Cyclic base extraction is a commonly used method for the isolation of humic acids from soils and sediments. However, every extract may differ in chemical composition due to the complex nature of humic acids. To better understand the chemical composition of each extract, the heterogeneous property of humic acids and their speciation in environmental samples, eight fractions of humic acids were obtained in the present work by progressive base-extraction of Pahokee peat, and their chemical composition was characterized using two complementary pyrolytic techniques, namely conventional pyrolysis and methylation pyrolysis (TMAH) GC/MS. These quick and effective procedures provide an insight into the structure of macromolecules. The work shows that the lignin-derived aromatic compounds are major components of pyrolysates in both pyrolytic techniques, while aliphatic compounds originating from microorganisms and plants are minor components. Other compounds derived from proteins and carbohydrates at lower concentrations were also detected. Fatty acids were found in the pyrolysis without methylation, indicating their association with humic acid in a free state. These compounds are different from those formed during pyrolysis with in situ methylation, where fatty acids are generally believed to be the cleavage products of carboxylic groups bound to humic acids. A relative decreasing abundance of aromatic components and increasing abundance of aliphatic components in the pyrolysates as the peat was progressively extracted was also observed in this work, suggesting that the extraction of more hydrophobic aliphatics may be delayed in comparison to the aromatic components. Speciation and origin differences may also be important particularly considering that the contribution from lignin organic matter decreased with extraction number, as the contribution of microbial organic matter increased. The observed change in chemical composition with the extracted fractions indicates again that the humic acid distribution and their speciation are complex, and complete extractions are necessary to obtain a representative humic acid sample.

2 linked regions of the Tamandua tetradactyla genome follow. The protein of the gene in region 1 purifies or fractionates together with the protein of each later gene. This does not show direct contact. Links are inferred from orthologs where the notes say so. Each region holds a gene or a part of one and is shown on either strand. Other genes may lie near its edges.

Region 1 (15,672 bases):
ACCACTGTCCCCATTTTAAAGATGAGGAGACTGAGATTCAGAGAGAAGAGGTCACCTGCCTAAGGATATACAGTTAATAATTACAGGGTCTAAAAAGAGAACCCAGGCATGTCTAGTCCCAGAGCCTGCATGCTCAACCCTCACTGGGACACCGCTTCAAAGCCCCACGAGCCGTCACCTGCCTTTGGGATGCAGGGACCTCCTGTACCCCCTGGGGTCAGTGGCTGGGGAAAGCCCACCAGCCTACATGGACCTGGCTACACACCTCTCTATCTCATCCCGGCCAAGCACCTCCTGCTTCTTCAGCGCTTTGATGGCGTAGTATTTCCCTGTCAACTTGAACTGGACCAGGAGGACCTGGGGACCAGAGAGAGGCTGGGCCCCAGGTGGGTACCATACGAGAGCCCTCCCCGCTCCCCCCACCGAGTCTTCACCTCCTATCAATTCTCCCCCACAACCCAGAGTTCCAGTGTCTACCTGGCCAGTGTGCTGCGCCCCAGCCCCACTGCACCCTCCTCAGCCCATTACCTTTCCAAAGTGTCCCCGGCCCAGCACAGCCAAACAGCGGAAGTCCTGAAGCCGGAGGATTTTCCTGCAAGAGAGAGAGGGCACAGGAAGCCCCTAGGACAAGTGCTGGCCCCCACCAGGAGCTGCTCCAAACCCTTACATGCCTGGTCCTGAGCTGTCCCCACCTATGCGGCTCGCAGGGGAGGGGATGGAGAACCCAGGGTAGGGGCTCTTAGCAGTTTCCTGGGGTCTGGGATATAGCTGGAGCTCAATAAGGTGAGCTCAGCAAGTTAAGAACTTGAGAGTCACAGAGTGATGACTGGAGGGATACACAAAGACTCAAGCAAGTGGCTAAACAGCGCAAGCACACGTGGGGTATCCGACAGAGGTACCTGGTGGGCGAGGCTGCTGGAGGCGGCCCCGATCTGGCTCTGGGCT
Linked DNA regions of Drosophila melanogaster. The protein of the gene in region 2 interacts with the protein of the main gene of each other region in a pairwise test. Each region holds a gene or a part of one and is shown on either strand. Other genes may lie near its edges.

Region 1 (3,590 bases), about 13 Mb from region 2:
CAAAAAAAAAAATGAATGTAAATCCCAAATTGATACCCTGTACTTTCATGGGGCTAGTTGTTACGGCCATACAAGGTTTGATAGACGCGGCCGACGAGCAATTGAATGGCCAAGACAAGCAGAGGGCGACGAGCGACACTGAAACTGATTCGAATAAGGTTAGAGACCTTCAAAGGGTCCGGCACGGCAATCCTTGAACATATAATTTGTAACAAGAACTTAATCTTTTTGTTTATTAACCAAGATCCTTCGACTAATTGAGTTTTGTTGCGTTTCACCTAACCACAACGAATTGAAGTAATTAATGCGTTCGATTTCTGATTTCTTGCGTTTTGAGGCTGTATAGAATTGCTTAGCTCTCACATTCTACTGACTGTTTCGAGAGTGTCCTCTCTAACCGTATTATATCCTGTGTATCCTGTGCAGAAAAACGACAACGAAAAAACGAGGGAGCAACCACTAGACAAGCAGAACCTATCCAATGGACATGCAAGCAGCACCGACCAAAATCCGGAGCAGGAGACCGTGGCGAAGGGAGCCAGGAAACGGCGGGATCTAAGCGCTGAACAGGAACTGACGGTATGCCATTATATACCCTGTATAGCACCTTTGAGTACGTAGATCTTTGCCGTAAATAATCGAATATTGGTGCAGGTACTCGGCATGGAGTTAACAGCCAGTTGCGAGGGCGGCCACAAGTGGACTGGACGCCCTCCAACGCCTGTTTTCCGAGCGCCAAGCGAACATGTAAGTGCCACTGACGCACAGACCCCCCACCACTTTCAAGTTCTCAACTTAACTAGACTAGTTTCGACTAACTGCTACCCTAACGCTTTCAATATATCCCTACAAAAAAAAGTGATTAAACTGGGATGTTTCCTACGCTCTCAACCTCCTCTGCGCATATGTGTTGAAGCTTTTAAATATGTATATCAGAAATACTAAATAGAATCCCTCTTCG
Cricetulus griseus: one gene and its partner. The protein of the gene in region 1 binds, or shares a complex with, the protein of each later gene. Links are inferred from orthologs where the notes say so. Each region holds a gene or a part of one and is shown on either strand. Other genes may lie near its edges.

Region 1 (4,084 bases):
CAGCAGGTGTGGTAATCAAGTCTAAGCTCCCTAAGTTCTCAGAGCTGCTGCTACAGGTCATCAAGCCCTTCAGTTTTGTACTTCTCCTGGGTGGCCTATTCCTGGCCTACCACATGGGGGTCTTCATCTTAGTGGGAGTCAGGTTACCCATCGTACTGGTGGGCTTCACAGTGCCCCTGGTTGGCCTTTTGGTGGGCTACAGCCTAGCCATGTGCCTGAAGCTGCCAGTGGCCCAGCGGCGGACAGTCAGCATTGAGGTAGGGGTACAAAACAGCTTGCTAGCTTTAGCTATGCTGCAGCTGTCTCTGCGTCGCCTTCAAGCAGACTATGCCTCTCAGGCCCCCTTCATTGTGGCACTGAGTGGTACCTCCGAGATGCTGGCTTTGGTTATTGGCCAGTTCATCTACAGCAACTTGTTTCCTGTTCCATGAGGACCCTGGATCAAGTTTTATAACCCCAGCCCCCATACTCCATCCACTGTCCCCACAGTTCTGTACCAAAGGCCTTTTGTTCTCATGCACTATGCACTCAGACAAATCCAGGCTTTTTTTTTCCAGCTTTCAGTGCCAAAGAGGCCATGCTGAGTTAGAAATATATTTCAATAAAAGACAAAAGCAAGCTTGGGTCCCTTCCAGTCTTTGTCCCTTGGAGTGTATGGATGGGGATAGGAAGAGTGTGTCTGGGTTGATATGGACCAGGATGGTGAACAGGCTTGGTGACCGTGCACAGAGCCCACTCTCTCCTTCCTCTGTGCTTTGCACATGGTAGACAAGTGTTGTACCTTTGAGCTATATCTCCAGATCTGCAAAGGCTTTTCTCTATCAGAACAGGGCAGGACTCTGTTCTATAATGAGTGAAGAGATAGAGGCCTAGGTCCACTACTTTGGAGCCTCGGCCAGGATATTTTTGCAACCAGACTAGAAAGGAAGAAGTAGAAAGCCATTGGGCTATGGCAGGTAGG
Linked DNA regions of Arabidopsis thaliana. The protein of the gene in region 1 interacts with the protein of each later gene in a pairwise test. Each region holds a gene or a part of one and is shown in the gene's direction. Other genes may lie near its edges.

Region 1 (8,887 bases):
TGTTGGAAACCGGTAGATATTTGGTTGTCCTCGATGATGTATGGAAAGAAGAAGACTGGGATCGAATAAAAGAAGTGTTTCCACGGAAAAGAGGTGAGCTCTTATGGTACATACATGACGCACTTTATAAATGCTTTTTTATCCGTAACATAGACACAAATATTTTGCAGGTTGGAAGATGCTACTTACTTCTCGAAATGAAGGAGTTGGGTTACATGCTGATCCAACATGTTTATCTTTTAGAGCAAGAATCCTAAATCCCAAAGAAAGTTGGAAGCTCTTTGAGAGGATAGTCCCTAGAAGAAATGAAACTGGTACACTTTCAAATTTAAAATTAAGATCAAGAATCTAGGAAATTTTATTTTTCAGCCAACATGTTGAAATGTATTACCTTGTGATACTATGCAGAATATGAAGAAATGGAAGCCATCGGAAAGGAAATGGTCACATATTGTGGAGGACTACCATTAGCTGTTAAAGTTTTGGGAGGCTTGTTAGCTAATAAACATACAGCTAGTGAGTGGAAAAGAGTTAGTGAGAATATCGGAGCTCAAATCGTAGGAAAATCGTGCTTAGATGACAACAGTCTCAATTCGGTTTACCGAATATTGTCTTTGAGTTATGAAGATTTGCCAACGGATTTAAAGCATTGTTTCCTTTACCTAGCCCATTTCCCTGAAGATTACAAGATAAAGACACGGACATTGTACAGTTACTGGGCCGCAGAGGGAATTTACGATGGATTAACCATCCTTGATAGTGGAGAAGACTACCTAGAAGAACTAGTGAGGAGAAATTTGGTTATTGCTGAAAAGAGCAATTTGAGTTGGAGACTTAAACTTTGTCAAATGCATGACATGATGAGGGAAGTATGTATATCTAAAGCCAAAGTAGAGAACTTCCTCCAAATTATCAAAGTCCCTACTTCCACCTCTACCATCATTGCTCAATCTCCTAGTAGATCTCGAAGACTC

All Science Journal Classification (ASJC) codes
- Environmental Chemistry
- Geochemistry and Petrology